Method and device for the treatment of glaucoma

The invention relates to a method and device for the treatment of glaucoma, though insertion of an implant into the lumen of the Schlemm's canal to realize proper drainage of the aqueous humor, which implant is brought into its position in the Schlemm's canal by means of a catheter having a distal and a proximate portion and provided with a number of pores through which a gaseous or fluid medium which comes from a pressure source can emerge during insertion of the catheter carrying the implant into the Schlemm's canal, and while the catheter is being inserted into the Schlemm's canal the gaseous or fluid medium is released under pressure thereby expanding the Schlemm's canal and the implant and upon releasing the implant at its determined location, the catheter can be withdrawn from the Schlemm's canal.

Skip to: Description  ·  Claims  ·  References Cited  · Patent History  ·  Patent History

Description

The present invention relates in general to a method and a device for the treatment of glaucoma, and more specifically to a method whereby a tube-shaped implant is introduced into Schlemm's canal which has been exposed through a scleral incision and the implant placed at a target location in the Schlemm's canal.

BACKGROUND OF THE INVENTION

In a healthy eye, the drainage of the circulating aqueous humor takes place in known manner, here not illustrated in detail, from the rear chamber to the front chamber and in the area of the irido-corneal angle (angulus irido-cornealis) drains via the trabecular meshwork into the lumen of the circular Schlemm's canal and from there reaches the blood stream via the episcleral vein system. In a pathological condition of the afflicted eye, and such obstructions as for example, a blocked Schlemm's canal, continuous drainage of the aqueous humor, which is generated by the epithelial layer of the ciliary body and renewed on an ongoing basis, is oftentimes no longer realized or is substantially reduced. Upon blockage of the Schlemm's canal, the eye's interior pressure can be elevated to such a level that the blood circulation of the optical nerve and its function is diminished which can lead to the eye disease known as glaucoma and can then lead to entire blindness in the afflicted eye.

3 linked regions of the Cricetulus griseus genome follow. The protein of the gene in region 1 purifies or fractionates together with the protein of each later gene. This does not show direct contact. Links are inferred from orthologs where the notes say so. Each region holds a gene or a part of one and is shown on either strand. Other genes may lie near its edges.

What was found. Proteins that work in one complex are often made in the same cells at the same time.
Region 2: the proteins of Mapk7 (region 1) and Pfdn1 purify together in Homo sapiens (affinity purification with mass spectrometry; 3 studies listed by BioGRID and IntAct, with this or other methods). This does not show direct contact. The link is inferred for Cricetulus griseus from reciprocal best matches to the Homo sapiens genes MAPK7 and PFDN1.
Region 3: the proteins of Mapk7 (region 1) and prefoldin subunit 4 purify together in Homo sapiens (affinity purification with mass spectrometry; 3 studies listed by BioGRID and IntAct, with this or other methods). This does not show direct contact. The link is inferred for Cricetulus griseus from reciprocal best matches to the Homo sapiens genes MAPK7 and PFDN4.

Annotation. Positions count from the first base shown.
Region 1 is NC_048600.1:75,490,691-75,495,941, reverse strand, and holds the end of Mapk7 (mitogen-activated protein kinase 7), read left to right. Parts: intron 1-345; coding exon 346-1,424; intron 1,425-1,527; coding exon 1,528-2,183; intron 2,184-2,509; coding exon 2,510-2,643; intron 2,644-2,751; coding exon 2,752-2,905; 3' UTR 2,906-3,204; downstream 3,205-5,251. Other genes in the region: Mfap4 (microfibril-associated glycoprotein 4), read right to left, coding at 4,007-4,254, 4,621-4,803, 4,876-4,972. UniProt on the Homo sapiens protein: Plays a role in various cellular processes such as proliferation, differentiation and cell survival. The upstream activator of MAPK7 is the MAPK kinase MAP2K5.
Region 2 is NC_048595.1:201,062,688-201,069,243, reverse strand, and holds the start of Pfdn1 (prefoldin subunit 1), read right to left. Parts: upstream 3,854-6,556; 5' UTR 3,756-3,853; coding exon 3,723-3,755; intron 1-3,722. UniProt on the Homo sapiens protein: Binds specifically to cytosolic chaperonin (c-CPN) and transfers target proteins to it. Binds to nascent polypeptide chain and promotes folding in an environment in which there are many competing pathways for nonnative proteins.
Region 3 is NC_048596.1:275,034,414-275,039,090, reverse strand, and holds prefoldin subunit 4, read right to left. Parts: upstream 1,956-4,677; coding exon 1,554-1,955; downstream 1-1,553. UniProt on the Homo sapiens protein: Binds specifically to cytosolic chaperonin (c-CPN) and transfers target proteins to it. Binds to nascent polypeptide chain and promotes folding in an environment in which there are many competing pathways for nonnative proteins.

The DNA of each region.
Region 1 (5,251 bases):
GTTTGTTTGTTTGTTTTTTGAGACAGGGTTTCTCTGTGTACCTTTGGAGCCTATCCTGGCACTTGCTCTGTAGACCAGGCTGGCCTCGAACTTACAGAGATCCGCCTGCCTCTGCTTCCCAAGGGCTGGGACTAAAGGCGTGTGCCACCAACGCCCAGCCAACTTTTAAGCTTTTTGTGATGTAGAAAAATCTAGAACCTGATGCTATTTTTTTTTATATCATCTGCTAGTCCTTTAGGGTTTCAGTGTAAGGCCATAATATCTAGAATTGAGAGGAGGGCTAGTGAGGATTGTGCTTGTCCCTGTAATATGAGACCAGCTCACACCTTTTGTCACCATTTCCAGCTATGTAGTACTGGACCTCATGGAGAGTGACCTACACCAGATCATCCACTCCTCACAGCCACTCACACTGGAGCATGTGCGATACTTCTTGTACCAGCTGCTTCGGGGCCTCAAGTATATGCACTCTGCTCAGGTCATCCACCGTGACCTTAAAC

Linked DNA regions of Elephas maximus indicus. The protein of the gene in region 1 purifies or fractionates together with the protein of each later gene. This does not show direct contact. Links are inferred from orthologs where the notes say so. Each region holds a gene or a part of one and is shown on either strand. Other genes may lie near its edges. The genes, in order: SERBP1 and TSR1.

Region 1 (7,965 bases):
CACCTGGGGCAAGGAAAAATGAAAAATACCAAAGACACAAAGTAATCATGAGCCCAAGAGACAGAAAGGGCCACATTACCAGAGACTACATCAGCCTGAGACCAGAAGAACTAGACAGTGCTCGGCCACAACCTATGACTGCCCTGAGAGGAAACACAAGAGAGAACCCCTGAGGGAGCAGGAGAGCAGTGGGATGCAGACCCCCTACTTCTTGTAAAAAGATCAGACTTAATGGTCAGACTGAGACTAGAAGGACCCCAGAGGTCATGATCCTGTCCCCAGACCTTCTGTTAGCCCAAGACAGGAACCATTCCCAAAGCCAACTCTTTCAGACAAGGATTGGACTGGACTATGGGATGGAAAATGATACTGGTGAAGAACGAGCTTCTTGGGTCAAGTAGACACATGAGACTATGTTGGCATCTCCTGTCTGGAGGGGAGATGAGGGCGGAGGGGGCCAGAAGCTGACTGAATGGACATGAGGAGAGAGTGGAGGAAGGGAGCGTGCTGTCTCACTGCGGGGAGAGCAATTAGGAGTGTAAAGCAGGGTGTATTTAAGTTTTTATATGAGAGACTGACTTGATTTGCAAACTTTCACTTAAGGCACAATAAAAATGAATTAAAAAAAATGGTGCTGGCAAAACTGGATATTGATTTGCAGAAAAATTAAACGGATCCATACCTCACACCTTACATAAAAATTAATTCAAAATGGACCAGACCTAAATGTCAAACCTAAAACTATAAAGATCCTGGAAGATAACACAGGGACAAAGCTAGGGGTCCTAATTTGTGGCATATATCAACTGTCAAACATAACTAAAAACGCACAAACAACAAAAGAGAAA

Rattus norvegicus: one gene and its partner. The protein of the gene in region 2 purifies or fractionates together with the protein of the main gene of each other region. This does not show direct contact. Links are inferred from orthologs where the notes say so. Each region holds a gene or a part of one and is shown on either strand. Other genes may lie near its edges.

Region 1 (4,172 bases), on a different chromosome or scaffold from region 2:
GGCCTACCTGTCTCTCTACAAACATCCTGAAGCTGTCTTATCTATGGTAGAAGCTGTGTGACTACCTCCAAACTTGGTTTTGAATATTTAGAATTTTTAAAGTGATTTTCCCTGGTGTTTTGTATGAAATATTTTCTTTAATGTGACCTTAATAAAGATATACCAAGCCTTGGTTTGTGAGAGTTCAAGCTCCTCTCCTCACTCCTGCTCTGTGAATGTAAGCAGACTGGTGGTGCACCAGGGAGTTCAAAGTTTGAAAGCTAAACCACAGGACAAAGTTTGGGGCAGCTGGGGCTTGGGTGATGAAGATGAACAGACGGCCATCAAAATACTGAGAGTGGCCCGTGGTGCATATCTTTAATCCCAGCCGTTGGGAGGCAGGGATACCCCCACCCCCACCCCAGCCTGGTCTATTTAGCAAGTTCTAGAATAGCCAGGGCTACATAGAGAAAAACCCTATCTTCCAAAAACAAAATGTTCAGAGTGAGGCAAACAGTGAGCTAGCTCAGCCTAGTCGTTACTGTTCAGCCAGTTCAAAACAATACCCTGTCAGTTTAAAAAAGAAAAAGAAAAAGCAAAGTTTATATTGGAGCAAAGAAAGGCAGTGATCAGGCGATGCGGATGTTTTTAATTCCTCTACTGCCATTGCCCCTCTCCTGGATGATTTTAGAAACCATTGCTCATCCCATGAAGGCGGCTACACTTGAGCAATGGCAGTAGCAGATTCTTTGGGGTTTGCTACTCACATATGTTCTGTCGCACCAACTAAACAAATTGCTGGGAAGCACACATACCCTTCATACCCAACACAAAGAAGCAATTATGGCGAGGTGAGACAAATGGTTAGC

PRIOR ART

A device for the treatment of glaucoma is known from the publication U.S. 2003/0236484 A1, where the device includes a tube-shaped catheter having a proximal and a distal portion with an injection unit disposed at the proximal portion and a casing disposed at the distal portion and insertable with the distal portion through a scleral cut, into the lumen of the Schlemm's canal. Through an insertion motion, which takes place in circumferential direction, pressurized medium from the injection unit is injected from the distal point of the distal end portion, whereby as a result the casing is being expanded in a balloon-like manner. This device is developed for the local stretching of the circular Schlemm's canal.

From the publications EP 0 898 947 A2 and EP 1 125 568 A2, a respective implant is known which is tube-shaped and made from flexible biocompatible material, which is inserted through a scleral incision in the Schlemm's canal of an eye, whereby the lumen of the circular Schlemm's canal is retained open in a local area of the approximately segment-shaped implant, in order to realize the natural drainage of the aqueous humor from the Schlemm's canal via the episcleral vein system.

In order to effect a circular opening of the Schlemm's canal, the so-called circumferential dilation or canaloplasty method is also known, whereby the Schlemm's canal is being circularly stretched by means of an inserted micro-catheter and either simultaneously or subsequently injected with a high molecular visco-elastic medium by means of a so-called micro-screw. Afterwards, the micro-catheter is being removed and at the same time the Schlemm's canal stretched against the anterior chamber with means suitably placed inside the lumen, such that an extension of the trabecular tissue is realized with an increased permeability and an enhanced drainage of the aqueous humor.

These techniques in the prior art have however the drawback in that they are mostly temporary in their effect. It would therefore be desirable and advantageous to provide an improved method to obviate prior art shortcomings and to provide a more permanent solution to the drainage problem.

SUMMARY OF THE INVENTION

According to one aspect of the present invention, a method is provided as well as a device for carrying out the method, whereby a permanently controlled circulation of the aqueous humor is realized as well as the natural drainage of the aqueous humor from the anterior chamber via the trabecular tissue into the Schlemm's canal and from there, via the episcleral vein system, into the blood stream.